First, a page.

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SEBASTOPOL by Myles Boisen

SEBASTOPOL by Myles Boisen

by Grant Flint

Uncle Seth and I are out west, bringing in the cows for milking.

Uncle Seth is thirteen, but tall as a man. Long, long legs. He is skinny with yellow hair, skinny voice, and he is playing some kind of game, maybe, which I try to smile about, but it's too scary.

"Hiss," he goes, pretending to be a snake. The cows are moving slowly in front of us, toward the farm. We are crossing over the bogs in the marsh. We have to jump from one bog to another.

"Hisss," he goes. "I'm a snake. A rattlesnake." He comes slow and hissing over the bogs. I try to grin and hop from bog to bog, faster. I try not to act scared.

Long shadows. The western sky is red and yellow. The bogs smell bad.

"His-s-s-s! His-s-s! I'm going to get you and poison you!" he says. He is bent over and acting like a snake, his arms clawed out, yellow hair blowing, his face screwed up like he is crazy. "Don't," I say. I stoop and balance myself on a slippery bog. My stomach hurts. "Don't." I'm afraid. He keeps coming. "His-s-s! His-s-s!” Uncle Seth's eyes are rolling crazily, spit dribbles out of his mouth. I pick up a heavy water-logged stick to protect myself and start hopping the bogs as fast as I can, the cows hurrying ahead of us. I make a leap for a bog and it sinks under the water. The slime gets into my shoes.

"Wait!" I beg. "Stay away! Stay away!"

"His-s-s," goes Uncle Seth. His body comes slinking over the bogs, his face crazy and mean.

"His-s-s!" I jump to the next bog and the next. I hear him gaining on me. At the edge of the marsh where the bogs are harder, I turn my ankle, but I can't stop, the cows aren't supposed to run before milking, I begin to cry, the cows thump over the irrigation ditch bridge, I take a quick look back, the sun blinds me, he is close behind, making noises and looking like he's in a fit, going to kill me.

"Stop!" I yell at him, I am crying hard, getting dizzy. "Stop!" He's almost on me! I throw my stick right at him, hear him yelp, I run faster, gasping for air, the cows are running wildly ahead, wet white with sweat, the dogs are snapping wildly at the cows' feet, the crows shoot noisily up from the cornfield, I hear him pounding nearer, we are near the corral, the cows skid to a stop at the closed gate, I run, lungs bursting, left into the walnut grove, run, run, run past the old, rusting, farm machinery, run, run until I come to the walnut tree, and I climb fast as I can, up, up, find a big limb high up, crouch there. Am nearly blind. Can do no more.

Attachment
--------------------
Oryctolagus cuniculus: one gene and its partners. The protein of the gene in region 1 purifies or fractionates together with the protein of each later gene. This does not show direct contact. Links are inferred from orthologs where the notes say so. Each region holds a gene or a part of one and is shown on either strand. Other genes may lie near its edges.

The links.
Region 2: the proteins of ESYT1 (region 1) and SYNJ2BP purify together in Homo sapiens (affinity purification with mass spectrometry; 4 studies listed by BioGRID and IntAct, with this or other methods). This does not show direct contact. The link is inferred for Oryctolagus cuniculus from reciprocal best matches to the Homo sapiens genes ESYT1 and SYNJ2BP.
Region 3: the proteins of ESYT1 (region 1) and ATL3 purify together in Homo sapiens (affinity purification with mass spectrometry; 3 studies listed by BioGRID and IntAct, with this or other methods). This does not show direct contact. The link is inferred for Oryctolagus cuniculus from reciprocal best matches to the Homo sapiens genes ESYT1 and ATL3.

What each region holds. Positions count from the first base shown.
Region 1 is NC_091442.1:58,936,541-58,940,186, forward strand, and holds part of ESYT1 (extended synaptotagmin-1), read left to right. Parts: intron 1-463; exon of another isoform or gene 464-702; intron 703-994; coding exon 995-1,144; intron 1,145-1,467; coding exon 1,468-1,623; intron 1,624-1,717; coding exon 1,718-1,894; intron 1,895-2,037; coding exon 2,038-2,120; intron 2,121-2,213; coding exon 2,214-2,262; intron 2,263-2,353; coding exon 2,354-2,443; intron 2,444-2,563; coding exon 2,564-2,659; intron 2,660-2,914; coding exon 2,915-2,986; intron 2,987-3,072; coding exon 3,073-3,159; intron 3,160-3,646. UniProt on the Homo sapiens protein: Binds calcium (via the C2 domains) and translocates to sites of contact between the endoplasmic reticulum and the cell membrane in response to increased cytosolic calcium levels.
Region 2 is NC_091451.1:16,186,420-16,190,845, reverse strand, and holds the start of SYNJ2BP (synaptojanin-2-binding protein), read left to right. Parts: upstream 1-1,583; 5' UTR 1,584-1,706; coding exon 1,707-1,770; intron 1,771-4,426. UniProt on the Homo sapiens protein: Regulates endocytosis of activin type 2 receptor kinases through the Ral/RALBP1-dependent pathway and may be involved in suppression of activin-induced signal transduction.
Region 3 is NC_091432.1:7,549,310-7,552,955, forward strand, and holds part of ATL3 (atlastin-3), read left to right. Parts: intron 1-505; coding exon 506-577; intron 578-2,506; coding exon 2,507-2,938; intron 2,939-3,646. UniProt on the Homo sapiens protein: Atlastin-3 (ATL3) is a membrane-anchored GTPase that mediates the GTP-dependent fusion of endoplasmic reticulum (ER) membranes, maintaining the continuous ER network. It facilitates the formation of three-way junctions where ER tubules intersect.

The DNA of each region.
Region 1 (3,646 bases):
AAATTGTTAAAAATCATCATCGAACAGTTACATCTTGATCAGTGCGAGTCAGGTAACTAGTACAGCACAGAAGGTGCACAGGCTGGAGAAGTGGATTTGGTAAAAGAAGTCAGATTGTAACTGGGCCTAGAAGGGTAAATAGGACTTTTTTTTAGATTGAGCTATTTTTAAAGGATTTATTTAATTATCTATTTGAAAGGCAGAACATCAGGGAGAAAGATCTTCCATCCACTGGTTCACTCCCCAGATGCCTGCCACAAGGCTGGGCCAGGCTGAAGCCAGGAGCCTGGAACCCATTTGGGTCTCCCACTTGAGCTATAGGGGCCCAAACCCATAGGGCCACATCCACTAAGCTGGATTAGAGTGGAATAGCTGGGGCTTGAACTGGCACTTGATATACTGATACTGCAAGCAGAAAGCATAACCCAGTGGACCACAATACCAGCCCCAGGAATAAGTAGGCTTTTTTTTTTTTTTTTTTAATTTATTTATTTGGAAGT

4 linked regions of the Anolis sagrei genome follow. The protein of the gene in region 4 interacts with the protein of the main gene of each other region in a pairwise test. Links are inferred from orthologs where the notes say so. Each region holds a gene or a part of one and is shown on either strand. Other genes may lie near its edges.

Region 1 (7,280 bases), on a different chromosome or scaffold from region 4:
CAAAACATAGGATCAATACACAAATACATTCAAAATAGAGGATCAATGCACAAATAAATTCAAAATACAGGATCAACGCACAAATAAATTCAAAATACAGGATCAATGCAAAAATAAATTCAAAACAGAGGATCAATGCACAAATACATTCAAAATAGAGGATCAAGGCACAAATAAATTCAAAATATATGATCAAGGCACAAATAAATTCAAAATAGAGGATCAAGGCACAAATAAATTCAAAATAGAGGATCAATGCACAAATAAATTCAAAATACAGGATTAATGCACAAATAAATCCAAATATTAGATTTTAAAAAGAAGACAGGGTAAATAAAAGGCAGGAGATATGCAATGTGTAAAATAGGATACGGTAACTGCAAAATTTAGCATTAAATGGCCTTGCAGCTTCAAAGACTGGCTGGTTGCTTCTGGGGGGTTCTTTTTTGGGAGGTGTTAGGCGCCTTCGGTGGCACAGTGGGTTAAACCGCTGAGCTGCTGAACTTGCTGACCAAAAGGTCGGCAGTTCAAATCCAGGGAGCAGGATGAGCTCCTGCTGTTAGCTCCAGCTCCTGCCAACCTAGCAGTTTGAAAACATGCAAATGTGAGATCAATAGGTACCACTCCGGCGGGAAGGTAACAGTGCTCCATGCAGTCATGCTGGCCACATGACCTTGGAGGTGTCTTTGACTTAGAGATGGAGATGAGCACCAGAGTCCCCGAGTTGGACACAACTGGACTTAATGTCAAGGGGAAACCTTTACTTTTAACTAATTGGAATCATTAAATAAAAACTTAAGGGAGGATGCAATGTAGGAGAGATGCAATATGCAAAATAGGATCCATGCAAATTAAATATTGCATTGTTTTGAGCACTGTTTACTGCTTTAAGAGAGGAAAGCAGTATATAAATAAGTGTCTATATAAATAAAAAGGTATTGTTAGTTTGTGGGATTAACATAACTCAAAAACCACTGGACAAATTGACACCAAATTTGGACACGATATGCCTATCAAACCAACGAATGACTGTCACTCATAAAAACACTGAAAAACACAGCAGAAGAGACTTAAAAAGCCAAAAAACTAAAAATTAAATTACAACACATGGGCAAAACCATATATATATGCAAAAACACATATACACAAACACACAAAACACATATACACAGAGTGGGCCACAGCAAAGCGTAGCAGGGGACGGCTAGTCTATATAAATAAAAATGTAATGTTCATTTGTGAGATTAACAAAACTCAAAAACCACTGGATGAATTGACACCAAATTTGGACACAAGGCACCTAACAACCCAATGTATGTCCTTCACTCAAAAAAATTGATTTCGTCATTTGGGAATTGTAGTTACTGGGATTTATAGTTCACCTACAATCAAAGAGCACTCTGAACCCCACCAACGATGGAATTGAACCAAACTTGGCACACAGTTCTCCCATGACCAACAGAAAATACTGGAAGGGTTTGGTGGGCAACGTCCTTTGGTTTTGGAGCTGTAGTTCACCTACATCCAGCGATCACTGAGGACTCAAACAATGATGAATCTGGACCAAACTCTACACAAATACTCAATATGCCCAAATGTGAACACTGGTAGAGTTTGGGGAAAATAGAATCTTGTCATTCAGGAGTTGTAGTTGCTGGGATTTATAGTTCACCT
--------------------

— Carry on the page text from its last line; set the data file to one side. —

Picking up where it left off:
After a while my breathing slows down. I can see again, but am trembling, shaking. Uncle Seth isn't here yet. But he will get me.

I wait. At sunset now the trees are fearful. The wind stirs on, always the same, always lonely and old. The trees look like monsters.

I wait, keep waiting.

"Dinty?" Grandma calls out from the back porch. "Din-ty? Din-ty. Come on in." My Grandma calls me "Dinty," not my real name. I don't remember why. She always does.

I wait until I hear my mother's car coming. My daddy bought that car three years before he died. I hear the car rumble over the culvert. I climb down fast, run through the walnut grove. My legs ache. I run around the back of the house, climb over the fence, run to the car as it pulls up in front of the house, the tires crunching the green walnuts on the ground.

Mother gets out, looking tired. She is thirty-four years old, tall, wavy brown hair, glasses, reddish-brown dress for her job in town, has a sack of groceries.

I grab her around her legs.

"Wait!" I beg.

She looks down at me. "What is it, what's wrong?"

"Don't go in — wait — don't go in!"

"What's the matter?"

"Let’s just leave here," I say. "Please! Now! We don't have to stay here!"

"What...! What's happened? Has Seth been at you again?" She looks angry and worried.

"Can't we just go?!"

She sets the groceries down on the car’s running board and has me sit down with her next to the groceries.

She puts her hand on my shoulder. "We can't go yet. I know it's bad — but you can wait a little longer, can't you?"

"But why?" I beg. "Why can't we just go?"

She looks away. A little car is slowly going up over the eastern sand hill where the sun comes in the morning. "Grandma needs us now," she says. "They wouldn't have enough to eat if I didn't bring home groceries. You've got to understand — be my big man — you've got to wait a little while longer."

"But how soon? How soon will we go?"

"Later," she says. "A little later on, we’re going to leave here."

"You always say that," I tell my mother, "but we just keep staying. It's always the same." But I listen for the next part. I want to hear the dream again.

"We'll go over that road," my mother says, pointing to the eastern road. "We will go east and keep going 'til we’re way, way on."

"Later?" I ask. "A little later?"

"Yes, later. Later."

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